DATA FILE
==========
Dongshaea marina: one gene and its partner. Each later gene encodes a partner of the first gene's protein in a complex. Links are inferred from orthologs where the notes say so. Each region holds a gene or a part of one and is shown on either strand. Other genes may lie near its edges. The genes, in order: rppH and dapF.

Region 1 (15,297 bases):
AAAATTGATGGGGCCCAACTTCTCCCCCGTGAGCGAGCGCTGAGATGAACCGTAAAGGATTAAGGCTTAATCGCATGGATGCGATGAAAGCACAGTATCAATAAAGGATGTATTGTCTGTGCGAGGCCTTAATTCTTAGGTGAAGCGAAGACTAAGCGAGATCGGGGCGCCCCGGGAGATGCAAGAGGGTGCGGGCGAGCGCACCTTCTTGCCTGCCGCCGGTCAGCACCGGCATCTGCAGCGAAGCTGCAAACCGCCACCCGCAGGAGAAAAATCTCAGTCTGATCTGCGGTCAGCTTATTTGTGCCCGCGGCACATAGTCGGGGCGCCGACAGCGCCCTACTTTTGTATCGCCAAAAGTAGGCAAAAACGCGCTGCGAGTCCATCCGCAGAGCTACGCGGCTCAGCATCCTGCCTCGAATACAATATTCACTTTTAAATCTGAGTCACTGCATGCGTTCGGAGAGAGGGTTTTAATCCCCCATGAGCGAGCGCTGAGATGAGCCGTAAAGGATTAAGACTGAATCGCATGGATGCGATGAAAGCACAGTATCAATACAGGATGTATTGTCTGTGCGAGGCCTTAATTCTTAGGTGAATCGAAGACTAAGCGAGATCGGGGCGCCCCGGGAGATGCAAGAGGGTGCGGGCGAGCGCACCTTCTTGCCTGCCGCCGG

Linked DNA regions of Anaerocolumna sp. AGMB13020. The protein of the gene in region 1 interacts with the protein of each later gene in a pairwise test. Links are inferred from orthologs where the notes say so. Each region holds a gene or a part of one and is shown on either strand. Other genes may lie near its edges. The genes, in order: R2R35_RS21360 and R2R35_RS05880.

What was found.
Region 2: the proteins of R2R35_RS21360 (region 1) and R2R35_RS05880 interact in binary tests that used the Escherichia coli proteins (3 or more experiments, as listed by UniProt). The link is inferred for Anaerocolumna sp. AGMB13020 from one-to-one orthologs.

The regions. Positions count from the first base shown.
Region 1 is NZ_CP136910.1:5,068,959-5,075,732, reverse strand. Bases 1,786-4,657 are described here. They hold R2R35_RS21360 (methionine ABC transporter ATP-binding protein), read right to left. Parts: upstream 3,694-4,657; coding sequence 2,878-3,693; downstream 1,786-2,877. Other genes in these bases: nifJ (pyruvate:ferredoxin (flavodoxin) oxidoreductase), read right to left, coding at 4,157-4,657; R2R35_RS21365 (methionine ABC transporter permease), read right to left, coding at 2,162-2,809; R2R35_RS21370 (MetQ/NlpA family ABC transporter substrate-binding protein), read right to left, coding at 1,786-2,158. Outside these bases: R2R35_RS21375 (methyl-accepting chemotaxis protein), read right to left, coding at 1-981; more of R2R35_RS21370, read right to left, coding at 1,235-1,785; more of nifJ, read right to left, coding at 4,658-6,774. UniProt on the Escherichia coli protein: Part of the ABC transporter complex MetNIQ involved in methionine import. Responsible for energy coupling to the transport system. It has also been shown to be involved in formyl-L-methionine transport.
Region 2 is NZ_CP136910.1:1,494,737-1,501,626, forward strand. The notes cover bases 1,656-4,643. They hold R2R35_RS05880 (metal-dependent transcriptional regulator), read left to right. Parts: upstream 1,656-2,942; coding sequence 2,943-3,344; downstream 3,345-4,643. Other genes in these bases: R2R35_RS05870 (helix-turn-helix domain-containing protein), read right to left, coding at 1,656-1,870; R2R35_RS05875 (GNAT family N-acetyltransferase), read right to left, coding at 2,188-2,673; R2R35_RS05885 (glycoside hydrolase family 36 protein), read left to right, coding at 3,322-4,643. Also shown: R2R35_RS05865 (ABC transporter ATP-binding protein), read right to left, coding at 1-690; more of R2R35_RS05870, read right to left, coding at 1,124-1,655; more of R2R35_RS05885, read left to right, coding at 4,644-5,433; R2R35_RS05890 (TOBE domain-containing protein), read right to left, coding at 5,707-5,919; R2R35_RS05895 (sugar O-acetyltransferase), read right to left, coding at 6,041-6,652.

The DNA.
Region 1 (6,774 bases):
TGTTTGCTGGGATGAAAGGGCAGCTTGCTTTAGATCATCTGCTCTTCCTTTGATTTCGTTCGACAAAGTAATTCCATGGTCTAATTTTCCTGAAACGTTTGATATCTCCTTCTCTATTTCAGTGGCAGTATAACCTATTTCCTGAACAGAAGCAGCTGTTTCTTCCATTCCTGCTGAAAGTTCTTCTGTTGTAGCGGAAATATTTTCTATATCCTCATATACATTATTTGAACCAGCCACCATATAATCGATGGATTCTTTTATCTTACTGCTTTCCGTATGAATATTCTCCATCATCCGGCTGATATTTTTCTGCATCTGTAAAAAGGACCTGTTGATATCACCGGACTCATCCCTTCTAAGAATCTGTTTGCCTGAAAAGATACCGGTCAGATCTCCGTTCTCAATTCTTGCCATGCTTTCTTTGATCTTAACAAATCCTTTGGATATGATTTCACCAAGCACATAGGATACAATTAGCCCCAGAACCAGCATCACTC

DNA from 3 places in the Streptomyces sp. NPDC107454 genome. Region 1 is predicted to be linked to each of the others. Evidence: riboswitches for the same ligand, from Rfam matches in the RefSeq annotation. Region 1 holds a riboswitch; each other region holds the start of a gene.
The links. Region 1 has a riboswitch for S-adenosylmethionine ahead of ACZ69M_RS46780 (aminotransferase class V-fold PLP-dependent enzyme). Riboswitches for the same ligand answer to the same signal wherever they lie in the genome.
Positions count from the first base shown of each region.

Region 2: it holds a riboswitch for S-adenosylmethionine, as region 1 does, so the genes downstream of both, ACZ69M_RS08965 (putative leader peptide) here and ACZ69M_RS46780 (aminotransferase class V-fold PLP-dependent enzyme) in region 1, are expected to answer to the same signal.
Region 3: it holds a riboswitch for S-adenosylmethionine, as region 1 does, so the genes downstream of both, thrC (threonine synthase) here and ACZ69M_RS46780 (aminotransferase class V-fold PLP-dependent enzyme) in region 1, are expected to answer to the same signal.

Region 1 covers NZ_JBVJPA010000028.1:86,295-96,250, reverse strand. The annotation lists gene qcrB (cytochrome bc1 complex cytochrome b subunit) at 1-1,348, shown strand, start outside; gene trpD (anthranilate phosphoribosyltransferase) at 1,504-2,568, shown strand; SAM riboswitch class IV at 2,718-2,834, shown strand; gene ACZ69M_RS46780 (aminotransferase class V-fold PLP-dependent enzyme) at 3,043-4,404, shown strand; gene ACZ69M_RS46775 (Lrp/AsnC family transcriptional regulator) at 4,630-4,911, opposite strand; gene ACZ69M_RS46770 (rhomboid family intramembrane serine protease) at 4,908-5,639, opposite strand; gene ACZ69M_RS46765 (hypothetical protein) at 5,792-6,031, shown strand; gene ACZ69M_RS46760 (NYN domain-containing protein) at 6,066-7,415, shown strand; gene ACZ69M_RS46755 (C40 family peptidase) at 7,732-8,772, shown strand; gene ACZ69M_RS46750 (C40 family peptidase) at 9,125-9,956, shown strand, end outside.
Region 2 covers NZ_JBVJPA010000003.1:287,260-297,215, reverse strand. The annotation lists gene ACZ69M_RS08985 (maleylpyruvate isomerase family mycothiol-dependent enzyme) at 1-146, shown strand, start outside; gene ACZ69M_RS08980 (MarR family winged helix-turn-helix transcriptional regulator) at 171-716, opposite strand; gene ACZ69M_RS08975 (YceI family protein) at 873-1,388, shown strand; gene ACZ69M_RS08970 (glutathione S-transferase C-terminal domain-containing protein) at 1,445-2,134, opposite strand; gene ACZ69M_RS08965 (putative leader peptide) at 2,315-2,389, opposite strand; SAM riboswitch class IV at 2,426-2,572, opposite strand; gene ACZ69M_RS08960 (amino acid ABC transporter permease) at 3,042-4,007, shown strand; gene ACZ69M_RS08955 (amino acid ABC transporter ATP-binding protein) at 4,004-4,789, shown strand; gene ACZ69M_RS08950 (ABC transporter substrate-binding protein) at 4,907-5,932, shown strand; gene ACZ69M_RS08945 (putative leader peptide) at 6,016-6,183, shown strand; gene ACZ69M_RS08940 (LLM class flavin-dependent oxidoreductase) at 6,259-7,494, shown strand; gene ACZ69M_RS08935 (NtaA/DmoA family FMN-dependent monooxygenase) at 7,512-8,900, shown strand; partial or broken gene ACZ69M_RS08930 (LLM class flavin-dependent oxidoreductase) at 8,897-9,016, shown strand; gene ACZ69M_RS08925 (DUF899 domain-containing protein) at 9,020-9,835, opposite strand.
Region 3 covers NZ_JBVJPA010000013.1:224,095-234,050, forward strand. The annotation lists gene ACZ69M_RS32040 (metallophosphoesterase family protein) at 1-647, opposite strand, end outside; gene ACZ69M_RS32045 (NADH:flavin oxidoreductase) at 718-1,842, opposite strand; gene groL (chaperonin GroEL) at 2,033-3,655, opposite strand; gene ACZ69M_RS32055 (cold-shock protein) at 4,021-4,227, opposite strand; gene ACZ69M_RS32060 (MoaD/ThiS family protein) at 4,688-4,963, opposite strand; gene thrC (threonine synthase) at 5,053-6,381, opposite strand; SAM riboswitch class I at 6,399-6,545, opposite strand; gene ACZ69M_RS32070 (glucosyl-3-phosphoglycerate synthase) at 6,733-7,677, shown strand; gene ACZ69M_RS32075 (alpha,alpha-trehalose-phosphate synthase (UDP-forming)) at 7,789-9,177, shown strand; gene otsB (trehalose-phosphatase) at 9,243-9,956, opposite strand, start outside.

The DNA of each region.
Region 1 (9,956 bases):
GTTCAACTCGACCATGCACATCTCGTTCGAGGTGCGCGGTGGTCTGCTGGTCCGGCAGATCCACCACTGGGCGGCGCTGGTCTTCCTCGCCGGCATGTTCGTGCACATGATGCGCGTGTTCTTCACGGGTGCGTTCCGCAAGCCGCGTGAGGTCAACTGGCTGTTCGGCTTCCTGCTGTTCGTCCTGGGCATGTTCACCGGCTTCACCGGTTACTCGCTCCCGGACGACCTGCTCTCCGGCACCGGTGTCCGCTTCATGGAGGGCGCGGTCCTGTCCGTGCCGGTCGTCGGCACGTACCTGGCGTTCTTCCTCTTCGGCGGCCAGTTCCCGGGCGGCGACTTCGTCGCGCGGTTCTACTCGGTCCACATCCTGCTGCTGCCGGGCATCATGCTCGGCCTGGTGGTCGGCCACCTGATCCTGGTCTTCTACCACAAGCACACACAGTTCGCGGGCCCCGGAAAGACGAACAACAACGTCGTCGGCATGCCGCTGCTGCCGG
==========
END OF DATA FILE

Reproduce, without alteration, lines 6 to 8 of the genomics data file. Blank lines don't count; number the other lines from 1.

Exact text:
Region 2: the proteins of R2R35_RS21360 (region 1) and R2R35_RS05880 interact in binary tests that used the Escherichia coli proteins (3 or more experiments, as listed by UniProt). The link is inferred for Anaerocolumna sp. AGMB13020 from one-to-one orthologs.

The regions. Positions count from the first base shown.
Region 1 is NZ_CP136910.1:5,068,959-5,075,732, reverse strand. Bases 1,786-4,657 are described here. They hold R2R35_RS21360 (methionine ABC transporter ATP-binding protein), read right to left. Parts: upstream 3,694-4,657; coding sequence 2,878-3,693; downstream 1,786-2,877. Other genes in these bases: nifJ (pyruvate:ferredoxin (flavodoxin) oxidoreductase), read right to left, coding at 4,157-4,657; R2R35_RS21365 (methionine ABC transporter permease), read right to left, coding at 2,162-2,809; R2R35_RS21370 (MetQ/NlpA family ABC transporter substrate-binding protein), read right to left, coding at 1,786-2,158. Outside these bases: R2R35_RS21375 (methyl-accepting chemotaxis protein), read right to left, coding at 1-981; more of R2R35_RS21370, read right to left, coding at 1,235-1,785; more of nifJ, read right to left, coding at 4,658-6,774. UniProt on the Escherichia coli protein: Part of the ABC transporter complex MetNIQ involved in methionine import. Responsible for energy coupling to the transport system. It has also been shown to be involved in formyl-L-methionine transport.